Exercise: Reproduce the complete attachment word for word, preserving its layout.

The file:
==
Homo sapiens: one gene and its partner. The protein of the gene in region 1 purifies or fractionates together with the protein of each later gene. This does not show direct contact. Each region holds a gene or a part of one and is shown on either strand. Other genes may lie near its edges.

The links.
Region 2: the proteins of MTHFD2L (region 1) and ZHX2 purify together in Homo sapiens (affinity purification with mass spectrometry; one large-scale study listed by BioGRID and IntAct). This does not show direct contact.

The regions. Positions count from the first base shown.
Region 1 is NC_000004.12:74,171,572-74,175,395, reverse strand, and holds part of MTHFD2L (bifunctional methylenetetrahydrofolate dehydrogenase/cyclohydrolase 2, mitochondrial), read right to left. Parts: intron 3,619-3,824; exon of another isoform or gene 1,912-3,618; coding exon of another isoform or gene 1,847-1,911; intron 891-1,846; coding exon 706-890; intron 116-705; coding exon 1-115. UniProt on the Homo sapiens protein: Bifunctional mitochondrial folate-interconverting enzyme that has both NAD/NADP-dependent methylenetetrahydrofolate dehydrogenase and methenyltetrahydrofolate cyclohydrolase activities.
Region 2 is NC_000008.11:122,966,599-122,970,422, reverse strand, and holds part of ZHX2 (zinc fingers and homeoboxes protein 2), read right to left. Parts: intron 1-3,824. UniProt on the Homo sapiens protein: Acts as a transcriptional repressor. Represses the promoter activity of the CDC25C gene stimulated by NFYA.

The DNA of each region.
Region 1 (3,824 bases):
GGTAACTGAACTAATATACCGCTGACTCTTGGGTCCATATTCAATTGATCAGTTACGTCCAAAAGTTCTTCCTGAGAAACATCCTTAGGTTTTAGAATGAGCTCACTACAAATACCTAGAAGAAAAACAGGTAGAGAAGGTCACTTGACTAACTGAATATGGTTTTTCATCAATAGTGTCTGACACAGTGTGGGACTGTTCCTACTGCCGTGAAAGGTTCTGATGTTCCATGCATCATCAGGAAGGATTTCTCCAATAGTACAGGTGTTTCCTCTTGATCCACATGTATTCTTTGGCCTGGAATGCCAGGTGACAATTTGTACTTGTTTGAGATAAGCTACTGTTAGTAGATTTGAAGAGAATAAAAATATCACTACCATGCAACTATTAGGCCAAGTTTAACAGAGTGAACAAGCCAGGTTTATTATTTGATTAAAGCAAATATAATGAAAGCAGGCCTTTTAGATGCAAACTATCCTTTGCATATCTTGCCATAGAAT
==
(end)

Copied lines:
Homo sapiens: one gene and its partner. The protein of the gene in region 1 purifies or fractionates together with the protein of each later gene. This does not show direct contact. Each region holds a gene or a part of one and is shown on either strand. Other genes may lie near its edges.

The links.
Region 2: the proteins of MTHFD2L (region 1) and ZHX2 purify together in Homo sapiens (affinity purification with mass spectrometry; one large-scale study listed by BioGRID and IntAct). This does not show direct contact.

The regions. Positions count from the first base shown.
Region 1 is NC_000004.12:74,171,572-74,175,395, reverse strand, and holds part of MTHFD2L (bifunctional methylenetetrahydrofolate dehydrogenase/cyclohydrolase 2, mitochondrial), read right to left. Parts: intron 3,619-3,824; exon of another isoform or gene 1,912-3,618; coding exon of another isoform or gene 1,847-1,911; intron 891-1,846; coding exon 706-890; intron 116-705; coding exon 1-115. UniProt on the Homo sapiens protein: Bifunctional mitochondrial folate-interconverting enzyme that has both NAD/NADP-dependent methylenetetrahydrofolate dehydrogenase and methenyltetrahydrofolate cyclohydrolase activities.
Region 2 is NC_000008.11:122,966,599-122,970,422, reverse strand, and holds part of ZHX2 (zinc fingers and homeoboxes protein 2), read right to left. Parts: intron 1-3,824. UniProt on the Homo sapiens protein: Acts as a transcriptional repressor. Represses the promoter activity of the CDC25C gene stimulated by NFYA.

The DNA of each region.
Region 1 (3,824 bases):
GGTAACTGAACTAATATACCGCTGACTCTTGGGTCCATATTCAATTGATCAGTTACGTCCAAAAGTTCTTCCTGAGAAACATCCTTAGGTTTTAGAATGAGCTCACTACAAATACCTAGAAGAAAAACAGGTAGAGAAGGTCACTTGACTAACTGAATATGGTTTTTCATCAATAGTGTCTGACACAGTGTGGGACTGTTCCTACTGCCGTGAAAGGTTCTGATGTTCCATGCATCATCAGGAAGGATTTCTCCAATAGTACAGGTGTTTCCTCTTGATCCACATGTATTCTTTGGCCTGGAATGCCAGGTGACAATTTGTACTTGTTTGAGATAAGCTACTGTTAGTAGATTTGAAGAGAATAAAAATATCACTACCATGCAACTATTAGGCCAAGTTTAACAGAGTGAACAAGCCAGGTTTATTATTTGATTAAAGCAAATATAATGAAAGCAGGCCTTTTAGATGCAAACTATCCTTTGCATATCTTGCCATAGAAT